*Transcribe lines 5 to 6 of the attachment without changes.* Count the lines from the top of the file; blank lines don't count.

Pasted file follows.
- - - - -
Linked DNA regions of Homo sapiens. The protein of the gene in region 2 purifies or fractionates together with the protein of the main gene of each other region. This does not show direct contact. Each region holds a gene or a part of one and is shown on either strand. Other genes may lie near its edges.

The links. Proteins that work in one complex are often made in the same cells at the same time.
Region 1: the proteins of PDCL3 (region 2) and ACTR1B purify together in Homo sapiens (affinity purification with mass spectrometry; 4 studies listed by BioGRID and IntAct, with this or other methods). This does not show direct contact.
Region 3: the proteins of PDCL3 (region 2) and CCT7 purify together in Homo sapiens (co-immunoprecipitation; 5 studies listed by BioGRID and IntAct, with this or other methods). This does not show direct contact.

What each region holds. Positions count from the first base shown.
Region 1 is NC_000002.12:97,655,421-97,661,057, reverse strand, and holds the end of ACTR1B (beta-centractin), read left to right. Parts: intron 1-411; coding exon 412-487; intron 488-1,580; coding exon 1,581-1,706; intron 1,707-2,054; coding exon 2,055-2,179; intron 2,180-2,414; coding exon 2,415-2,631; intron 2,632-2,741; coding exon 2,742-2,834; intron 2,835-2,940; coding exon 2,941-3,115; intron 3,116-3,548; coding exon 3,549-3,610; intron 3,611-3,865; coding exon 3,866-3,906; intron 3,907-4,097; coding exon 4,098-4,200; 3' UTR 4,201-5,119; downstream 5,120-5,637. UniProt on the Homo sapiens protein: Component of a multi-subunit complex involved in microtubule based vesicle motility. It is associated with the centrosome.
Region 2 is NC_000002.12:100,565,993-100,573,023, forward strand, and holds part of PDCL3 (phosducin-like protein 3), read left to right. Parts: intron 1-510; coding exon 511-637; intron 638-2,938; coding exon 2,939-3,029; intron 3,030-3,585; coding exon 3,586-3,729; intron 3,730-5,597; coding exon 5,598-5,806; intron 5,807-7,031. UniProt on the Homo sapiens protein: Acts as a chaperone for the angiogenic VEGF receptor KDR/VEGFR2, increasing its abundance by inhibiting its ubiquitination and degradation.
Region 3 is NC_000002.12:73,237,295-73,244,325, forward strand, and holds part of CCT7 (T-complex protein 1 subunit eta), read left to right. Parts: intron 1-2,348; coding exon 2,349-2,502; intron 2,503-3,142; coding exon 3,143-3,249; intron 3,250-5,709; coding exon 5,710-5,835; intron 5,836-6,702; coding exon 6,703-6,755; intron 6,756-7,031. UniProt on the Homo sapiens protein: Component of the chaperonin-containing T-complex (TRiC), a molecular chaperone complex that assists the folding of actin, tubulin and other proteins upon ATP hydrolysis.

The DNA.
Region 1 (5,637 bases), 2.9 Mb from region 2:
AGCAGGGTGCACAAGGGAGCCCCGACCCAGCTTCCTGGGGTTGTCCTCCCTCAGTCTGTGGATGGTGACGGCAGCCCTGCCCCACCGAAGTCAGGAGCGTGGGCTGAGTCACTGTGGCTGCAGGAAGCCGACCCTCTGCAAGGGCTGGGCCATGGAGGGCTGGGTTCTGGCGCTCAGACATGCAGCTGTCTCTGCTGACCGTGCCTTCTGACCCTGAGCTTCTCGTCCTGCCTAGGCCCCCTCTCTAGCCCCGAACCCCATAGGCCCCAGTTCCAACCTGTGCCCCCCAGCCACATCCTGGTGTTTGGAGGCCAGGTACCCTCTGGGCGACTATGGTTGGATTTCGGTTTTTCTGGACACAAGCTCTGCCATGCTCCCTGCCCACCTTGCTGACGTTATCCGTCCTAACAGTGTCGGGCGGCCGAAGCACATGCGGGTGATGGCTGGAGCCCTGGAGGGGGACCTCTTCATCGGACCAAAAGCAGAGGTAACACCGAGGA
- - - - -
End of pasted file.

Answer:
What each region holds. Positions count from the first base shown.
Region 1 is NC_000002.12:97,655,421-97,661,057, reverse strand, and holds the end of ACTR1B (beta-centractin), read left to right. Parts: intron 1-411; coding exon 412-487; intron 488-1,580; coding exon 1,581-1,706; intron 1,707-2,054; coding exon 2,055-2,179; intron 2,180-2,414; coding exon 2,415-2,631; intron 2,632-2,741; coding exon 2,742-2,834; intron 2,835-2,940; coding exon 2,941-3,115; intron 3,116-3,548; coding exon 3,549-3,610; intron 3,611-3,865; coding exon 3,866-3,906; intron 3,907-4,097; coding exon 4,098-4,200; 3' UTR 4,201-5,119; downstream 5,120-5,637. UniProt on the Homo sapiens protein: Component of a multi-subunit complex involved in microtubule based vesicle motility. It is associated with the centrosome.